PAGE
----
I assume you will agree that illiterate people are likely to be poor. And fake meat is more expensive than the least expensive ground beef (I looked it up). So the scenario of a poor, illiterate person going to the store to buy real inexpensive ground beef, seeing an unfamiliar and more expensive product that he MIGHT mistake for ground beef (he might figure it's not real ground beef even if he can't read the label) and deciding to buy the more expensive product instead of his usual ground beef seems extremely unlikely. IF it happens at all, it would happen very infrequently.

    And in fact, the producers of fake beef will likely know that people are very unlikely to buy their product by mistake due to it being more expensive than real beef and therefore aren't rubbing their hands with glee over the thought of suckering people into buying their product by mistake. They would likely figure that such an event would be a very rare occasion.


    Quote Originally Posted by evensaul View Post
    If the manufacturer is successful at making the product look like hamburger, cook like hamburger, and taste like hamburger, why would there be returns? If it is a good imitation of hamburger, why are you sure people mistakenly buying it won't buy it again?
    But no one has been successful at making fake beef that tastes just like real beef. Therefore, if one buys fake beef by mistake, they might return it and they would not buy it again if they want real beef.
    Last edited by mican333; July 31st, 2018 at 09:23 PM.

  10. #30
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    Re: Fake Meat

    Quote Originally Posted by evensaul View Post
    If the manufacturer is successful at making the product look like hamburger, cook like hamburger, and taste like hamburger, why would there be returns? If it is a good imitation of hamburger, why are you sure people mistakenly buying it won't buy it again?
    If that is the case then what is the issue?
    If people bought something on accident, but liked it better than what they had intended to purchase, and they purchased it again on purpose, I see no issue at all. It could even be healthier choice depending.

    I agree that it seems stupid, but consumers will really decide this and so far the consumer is ok with fake meat or it wouldn't be so readily available.

    At least they aren't trying to just change the meaning of "meat" like has been done with human gender or "gay marriage". After all, since it is still "meat" they could be fighting to just call it "meat" or "hamburger" or "crab" and leave the imitation label off altogether.
    Since the producer "feels it's real crab" it IS real crab ha know! In the last decade or so, how you "feel" about a subject means much more than anything else.
    Change the definition of "crab" or "meat" and there are no longer any issues that I can see

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    Re: Fake Meat

    So, I was at my local A&W, and they had a sign on the door saying that, due to the popularity of the Beyond Meat burgers they had recently introduced, they were out of stock.
    I guess all those people got tricked too...

  12. #32
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    Re: Fake Meat

    @mican

    Are you arguing that poor people don't sometimes (or often) spend their money on relatively expensive food?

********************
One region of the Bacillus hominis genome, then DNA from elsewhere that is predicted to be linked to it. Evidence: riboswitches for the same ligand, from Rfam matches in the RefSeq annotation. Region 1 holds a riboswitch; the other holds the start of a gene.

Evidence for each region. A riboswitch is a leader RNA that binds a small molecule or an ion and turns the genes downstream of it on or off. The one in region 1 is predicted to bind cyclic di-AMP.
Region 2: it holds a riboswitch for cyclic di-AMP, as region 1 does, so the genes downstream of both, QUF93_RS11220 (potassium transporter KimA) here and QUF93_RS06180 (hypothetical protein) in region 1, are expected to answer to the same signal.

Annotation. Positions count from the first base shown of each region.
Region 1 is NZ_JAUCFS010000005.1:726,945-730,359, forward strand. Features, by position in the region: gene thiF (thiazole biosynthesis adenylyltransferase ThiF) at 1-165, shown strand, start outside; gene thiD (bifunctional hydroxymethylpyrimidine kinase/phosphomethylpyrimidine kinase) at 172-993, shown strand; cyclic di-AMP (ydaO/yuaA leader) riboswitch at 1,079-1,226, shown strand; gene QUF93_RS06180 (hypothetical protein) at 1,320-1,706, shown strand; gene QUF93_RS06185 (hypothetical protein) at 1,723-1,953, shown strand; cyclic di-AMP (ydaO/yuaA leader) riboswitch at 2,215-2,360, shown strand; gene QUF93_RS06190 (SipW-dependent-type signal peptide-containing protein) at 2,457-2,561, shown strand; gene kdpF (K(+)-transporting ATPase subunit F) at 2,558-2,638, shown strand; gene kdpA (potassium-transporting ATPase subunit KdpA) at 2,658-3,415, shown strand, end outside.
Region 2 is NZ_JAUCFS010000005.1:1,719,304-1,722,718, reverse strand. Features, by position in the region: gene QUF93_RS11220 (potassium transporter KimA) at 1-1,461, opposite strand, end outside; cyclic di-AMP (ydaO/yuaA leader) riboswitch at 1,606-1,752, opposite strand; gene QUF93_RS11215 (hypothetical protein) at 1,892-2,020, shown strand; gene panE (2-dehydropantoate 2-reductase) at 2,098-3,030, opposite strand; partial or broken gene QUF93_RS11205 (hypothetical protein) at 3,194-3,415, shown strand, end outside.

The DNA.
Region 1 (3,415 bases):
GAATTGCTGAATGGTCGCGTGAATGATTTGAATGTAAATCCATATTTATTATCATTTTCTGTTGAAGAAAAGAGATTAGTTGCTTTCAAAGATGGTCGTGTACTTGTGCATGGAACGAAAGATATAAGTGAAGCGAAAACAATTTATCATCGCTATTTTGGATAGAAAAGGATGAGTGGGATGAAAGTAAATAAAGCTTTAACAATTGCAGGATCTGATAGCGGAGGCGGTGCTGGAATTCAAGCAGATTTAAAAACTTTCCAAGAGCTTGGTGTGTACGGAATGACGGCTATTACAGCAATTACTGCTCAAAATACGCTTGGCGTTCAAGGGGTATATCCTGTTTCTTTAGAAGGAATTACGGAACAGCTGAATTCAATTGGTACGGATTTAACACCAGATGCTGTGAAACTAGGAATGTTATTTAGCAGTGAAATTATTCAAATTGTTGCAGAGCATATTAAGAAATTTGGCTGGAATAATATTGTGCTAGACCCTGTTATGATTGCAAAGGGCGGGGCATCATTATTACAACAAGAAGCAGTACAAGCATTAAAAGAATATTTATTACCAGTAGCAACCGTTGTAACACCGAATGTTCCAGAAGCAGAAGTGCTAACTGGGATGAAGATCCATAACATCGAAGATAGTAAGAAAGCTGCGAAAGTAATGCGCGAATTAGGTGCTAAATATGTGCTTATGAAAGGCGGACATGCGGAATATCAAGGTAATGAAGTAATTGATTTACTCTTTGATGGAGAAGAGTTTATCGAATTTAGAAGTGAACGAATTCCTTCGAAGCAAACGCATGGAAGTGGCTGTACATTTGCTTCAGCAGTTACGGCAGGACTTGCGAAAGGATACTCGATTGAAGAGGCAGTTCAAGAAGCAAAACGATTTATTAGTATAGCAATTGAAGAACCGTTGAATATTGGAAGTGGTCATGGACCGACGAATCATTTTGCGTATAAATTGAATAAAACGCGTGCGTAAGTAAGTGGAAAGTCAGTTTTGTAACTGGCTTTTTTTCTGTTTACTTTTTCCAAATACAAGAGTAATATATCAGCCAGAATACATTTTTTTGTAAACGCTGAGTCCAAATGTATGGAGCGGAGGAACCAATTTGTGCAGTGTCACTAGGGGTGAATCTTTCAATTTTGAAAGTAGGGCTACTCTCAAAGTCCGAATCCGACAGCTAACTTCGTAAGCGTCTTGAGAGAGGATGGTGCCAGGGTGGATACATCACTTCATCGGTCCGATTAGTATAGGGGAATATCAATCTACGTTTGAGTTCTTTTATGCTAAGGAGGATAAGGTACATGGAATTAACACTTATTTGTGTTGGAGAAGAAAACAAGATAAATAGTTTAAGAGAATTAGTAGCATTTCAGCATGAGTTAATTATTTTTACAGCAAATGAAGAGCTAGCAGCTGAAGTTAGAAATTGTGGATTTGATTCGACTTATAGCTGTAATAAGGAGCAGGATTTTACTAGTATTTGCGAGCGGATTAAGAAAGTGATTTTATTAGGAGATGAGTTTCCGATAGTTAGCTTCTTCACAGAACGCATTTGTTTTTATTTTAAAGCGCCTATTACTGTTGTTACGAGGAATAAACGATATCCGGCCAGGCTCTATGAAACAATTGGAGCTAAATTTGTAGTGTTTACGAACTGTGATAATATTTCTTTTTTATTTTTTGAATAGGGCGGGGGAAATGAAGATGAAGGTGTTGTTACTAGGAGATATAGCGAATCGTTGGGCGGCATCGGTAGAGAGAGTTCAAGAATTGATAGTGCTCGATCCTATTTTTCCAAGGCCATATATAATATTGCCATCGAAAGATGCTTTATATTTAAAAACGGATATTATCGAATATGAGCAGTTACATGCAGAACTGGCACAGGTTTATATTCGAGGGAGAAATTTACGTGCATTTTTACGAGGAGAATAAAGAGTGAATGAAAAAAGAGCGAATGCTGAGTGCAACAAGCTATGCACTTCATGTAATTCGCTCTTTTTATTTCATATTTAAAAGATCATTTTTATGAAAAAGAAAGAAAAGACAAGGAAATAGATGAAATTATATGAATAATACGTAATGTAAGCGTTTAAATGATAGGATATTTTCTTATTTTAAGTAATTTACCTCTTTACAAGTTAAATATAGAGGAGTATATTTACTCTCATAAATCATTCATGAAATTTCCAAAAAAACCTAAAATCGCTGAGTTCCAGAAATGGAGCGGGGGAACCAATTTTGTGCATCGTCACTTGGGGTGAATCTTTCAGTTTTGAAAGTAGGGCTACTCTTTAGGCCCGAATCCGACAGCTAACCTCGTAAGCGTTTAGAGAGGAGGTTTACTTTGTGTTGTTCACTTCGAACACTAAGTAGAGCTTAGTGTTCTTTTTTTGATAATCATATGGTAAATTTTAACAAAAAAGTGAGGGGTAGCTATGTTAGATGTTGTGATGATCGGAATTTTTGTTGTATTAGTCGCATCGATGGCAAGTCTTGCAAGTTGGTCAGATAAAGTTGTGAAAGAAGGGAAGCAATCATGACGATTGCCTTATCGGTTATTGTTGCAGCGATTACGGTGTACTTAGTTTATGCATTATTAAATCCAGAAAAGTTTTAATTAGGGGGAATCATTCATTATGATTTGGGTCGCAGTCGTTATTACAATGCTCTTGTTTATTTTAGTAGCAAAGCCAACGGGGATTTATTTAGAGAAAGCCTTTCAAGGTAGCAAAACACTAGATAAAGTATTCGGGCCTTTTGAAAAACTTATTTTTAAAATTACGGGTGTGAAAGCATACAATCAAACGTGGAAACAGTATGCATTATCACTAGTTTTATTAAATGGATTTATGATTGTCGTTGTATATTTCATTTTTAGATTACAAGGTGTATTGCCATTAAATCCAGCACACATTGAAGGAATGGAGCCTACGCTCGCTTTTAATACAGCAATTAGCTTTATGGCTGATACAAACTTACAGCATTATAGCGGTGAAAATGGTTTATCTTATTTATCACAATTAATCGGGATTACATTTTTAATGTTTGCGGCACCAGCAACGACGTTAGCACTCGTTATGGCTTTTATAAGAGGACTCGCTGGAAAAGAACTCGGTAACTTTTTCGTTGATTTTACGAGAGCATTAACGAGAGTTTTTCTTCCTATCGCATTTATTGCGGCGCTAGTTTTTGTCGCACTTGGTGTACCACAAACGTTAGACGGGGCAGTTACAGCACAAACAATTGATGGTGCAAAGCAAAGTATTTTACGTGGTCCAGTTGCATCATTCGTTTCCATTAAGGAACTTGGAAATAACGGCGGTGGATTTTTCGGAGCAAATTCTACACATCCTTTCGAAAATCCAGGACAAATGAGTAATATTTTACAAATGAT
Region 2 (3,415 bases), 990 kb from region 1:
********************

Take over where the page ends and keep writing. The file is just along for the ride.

Are you aware that more than 32 million adults in the US are functionally illiterate, or approximately 14% - 20% (varied estimates)? And probably more than that have difficulty with math, and may not understand the relative differences in price?

    I think you are badly underestimating the number of people who may be duped by pictures of what they think is hamburger, especially when the product is found in the meat section.


    @FB

    How many are "all those people"? Did that restaurant run out because they have a big recurring demand or because they had a limited starter supply of fake meat to test customer response? You don't really know, do you?

    ---------- Post added at 07:37 PM ---------- Previous post was at 07:19 PM ----------

    Quote Originally Posted by Belthazor View Post
    After all, since it is still "meat" they could be fighting to just call it "meat" or "hamburger" or "crab" and leave the imitation label off altogether.
    And no doubt they would like to!

    Purveyors of fake meat are resisting all efforts to prevent them from using the word "meat".
    http://fortune.com/2018/08/28/tofurk...ake-meat-bill/
    https://www.nytimes.com/2018/08/28/u...w-tofurky.html
    Last edited by evensaul; September 2nd, 2018 at 09:14 PM.
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  13. #33
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    Re: Fake Meat

    Quote Originally Posted by evensaul View Post
    Are you arguing that poor people don't sometimes (or often) spend their money on relatively expensive food?
    They may spend more money on something that is identifiably better than the cheapest option, such as buying steak instead of ground beef. But I don't think they often buy something that looks exactly the same as regular ground beef just because it costs more.

    Quote Originally Posted by evensaul View Post
    Are you aware that more than 32 million adults in the US are functionally illiterate, or approximately 14% - 20% (varied estimates)? And probably more than that have difficulty with math, and may not understand the relative differences in price?
    What percentage of people that regularly go grocery shopping STILL don't realize that four dollars is more than three dollars? I'd say that is a very small number.

    And again, if they did purchase fake beef by pure accident, they would be very unlikely to make that mistake again so accidental purchases would be rare.


    Quote Originally Posted by evensaul View Post
    I think you are badly underestimating the number of people who may be duped by pictures of what they think is hamburger, especially when the product is found in the meat section.